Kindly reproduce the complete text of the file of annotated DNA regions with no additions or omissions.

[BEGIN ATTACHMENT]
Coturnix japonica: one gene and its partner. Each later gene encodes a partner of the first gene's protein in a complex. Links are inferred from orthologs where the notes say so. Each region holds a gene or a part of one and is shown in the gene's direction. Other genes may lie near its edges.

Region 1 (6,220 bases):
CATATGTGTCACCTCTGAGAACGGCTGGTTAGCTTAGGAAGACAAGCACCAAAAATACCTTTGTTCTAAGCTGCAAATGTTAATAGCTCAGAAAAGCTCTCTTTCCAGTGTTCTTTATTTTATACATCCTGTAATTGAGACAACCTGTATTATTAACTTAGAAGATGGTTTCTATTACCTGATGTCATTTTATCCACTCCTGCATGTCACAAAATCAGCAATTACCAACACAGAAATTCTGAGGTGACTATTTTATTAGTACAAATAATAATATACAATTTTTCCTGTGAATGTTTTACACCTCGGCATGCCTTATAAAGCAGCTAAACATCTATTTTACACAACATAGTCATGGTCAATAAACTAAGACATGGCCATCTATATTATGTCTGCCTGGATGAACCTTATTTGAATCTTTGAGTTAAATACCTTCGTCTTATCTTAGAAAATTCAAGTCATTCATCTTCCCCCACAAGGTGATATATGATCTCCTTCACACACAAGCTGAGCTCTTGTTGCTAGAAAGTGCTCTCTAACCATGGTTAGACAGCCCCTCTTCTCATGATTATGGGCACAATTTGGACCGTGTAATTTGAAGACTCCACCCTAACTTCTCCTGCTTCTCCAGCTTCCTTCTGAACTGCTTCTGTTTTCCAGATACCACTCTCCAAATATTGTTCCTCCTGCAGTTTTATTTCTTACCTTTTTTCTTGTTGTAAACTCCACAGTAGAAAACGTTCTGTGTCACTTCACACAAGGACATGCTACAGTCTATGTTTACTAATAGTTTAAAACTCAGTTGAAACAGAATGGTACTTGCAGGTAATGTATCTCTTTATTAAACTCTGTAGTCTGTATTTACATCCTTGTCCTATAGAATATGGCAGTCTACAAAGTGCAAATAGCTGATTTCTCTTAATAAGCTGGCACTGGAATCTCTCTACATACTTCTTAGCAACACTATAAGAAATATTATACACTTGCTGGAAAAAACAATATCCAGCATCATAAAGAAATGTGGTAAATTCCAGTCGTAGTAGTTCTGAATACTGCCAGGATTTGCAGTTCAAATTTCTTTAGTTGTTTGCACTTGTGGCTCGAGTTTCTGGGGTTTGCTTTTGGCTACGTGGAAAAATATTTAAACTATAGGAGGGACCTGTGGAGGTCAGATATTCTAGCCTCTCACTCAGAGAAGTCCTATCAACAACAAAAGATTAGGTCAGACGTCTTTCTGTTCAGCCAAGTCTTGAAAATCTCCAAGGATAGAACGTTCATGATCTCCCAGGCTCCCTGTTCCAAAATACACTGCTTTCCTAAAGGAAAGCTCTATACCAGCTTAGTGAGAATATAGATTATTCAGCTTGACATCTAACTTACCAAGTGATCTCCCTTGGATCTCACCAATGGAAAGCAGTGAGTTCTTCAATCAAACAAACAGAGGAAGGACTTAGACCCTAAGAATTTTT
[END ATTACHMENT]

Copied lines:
Coturnix japonica: one gene and its partner. Each later gene encodes a partner of the first gene's protein in a complex. Links are inferred from orthologs where the notes say so. Each region holds a gene or a part of one and is shown in the gene's direction. Other genes may lie near its edges.

Region 1 (6,220 bases):
CATATGTGTCACCTCTGAGAACGGCTGGTTAGCTTAGGAAGACAAGCACCAAAAATACCTTTGTTCTAAGCTGCAAATGTTAATAGCTCAGAAAAGCTCTCTTTCCAGTGTTCTTTATTTTATACATCCTGTAATTGAGACAACCTGTATTATTAACTTAGAAGATGGTTTCTATTACCTGATGTCATTTTATCCACTCCTGCATGTCACAAAATCAGCAATTACCAACACAGAAATTCTGAGGTGACTATTTTATTAGTACAAATAATAATATACAATTTTTCCTGTGAATGTTTTACACCTCGGCATGCCTTATAAAGCAGCTAAACATCTATTTTACACAACATAGTCATGGTCAATAAACTAAGACATGGCCATCTATATTATGTCTGCCTGGATGAACCTTATTTGAATCTTTGAGTTAAATACCTTCGTCTTATCTTAGAAAATTCAAGTCATTCATCTTCCCCCACAAGGTGATATATGATCTCCTTCACACACAAGCTGAGCTCTTGTTGCTAGAAAGTGCTCTCTAACCATGGTTAGACAGCCCCTCTTCTCATGATTATGGGCACAATTTGGACCGTGTAATTTGAAGACTCCACCCTAACTTCTCCTGCTTCTCCAGCTTCCTTCTGAACTGCTTCTGTTTTCCAGATACCACTCTCCAAATATTGTTCCTCCTGCAGTTTTATTTCTTACCTTTTTTCTTGTTGTAAACTCCACAGTAGAAAACGTTCTGTGTCACTTCACACAAGGACATGCTACAGTCTATGTTTACTAATAGTTTAAAACTCAGTTGAAACAGAATGGTACTTGCAGGTAATGTATCTCTTTATTAAACTCTGTAGTCTGTATTTACATCCTTGTCCTATAGAATATGGCAGTCTACAAAGTGCAAATAGCTGATTTCTCTTAATAAGCTGGCACTGGAATCTCTCTACATACTTCTTAGCAACACTATAAGAAATATTATACACTTGCTGGAAAAAACAATATCCAGCATCATAAAGAAATGTGGTAAATTCCAGTCGTAGTAGTTCTGAATACTGCCAGGATTTGCAGTTCAAATTTCTTTAGTTGTTTGCACTTGTGGCTCGAGTTTCTGGGGTTTGCTTTTGGCTACGTGGAAAAATATTTAAACTATAGGAGGGACCTGTGGAGGTCAGATATTCTAGCCTCTCACTCAGAGAAGTCCTATCAACAACAAAAGATTAGGTCAGACGTCTTTCTGTTCAGCCAAGTCTTGAAAATCTCCAAGGATAGAACGTTCATGATCTCCCAGGCTCCCTGTTCCAAAATACACTGCTTTCCTAAAGGAAAGCTCTATACCAGCTTAGTGAGAATATAGATTATTCAGCTTGACATCTAACTTACCAAGTGATCTCCCTTGGATCTCACCAATGGAAAGCAGTGAGTTCTTCAATCAAACAAACAGAGGAAGGACTTAGACCCTAAGAATTTTT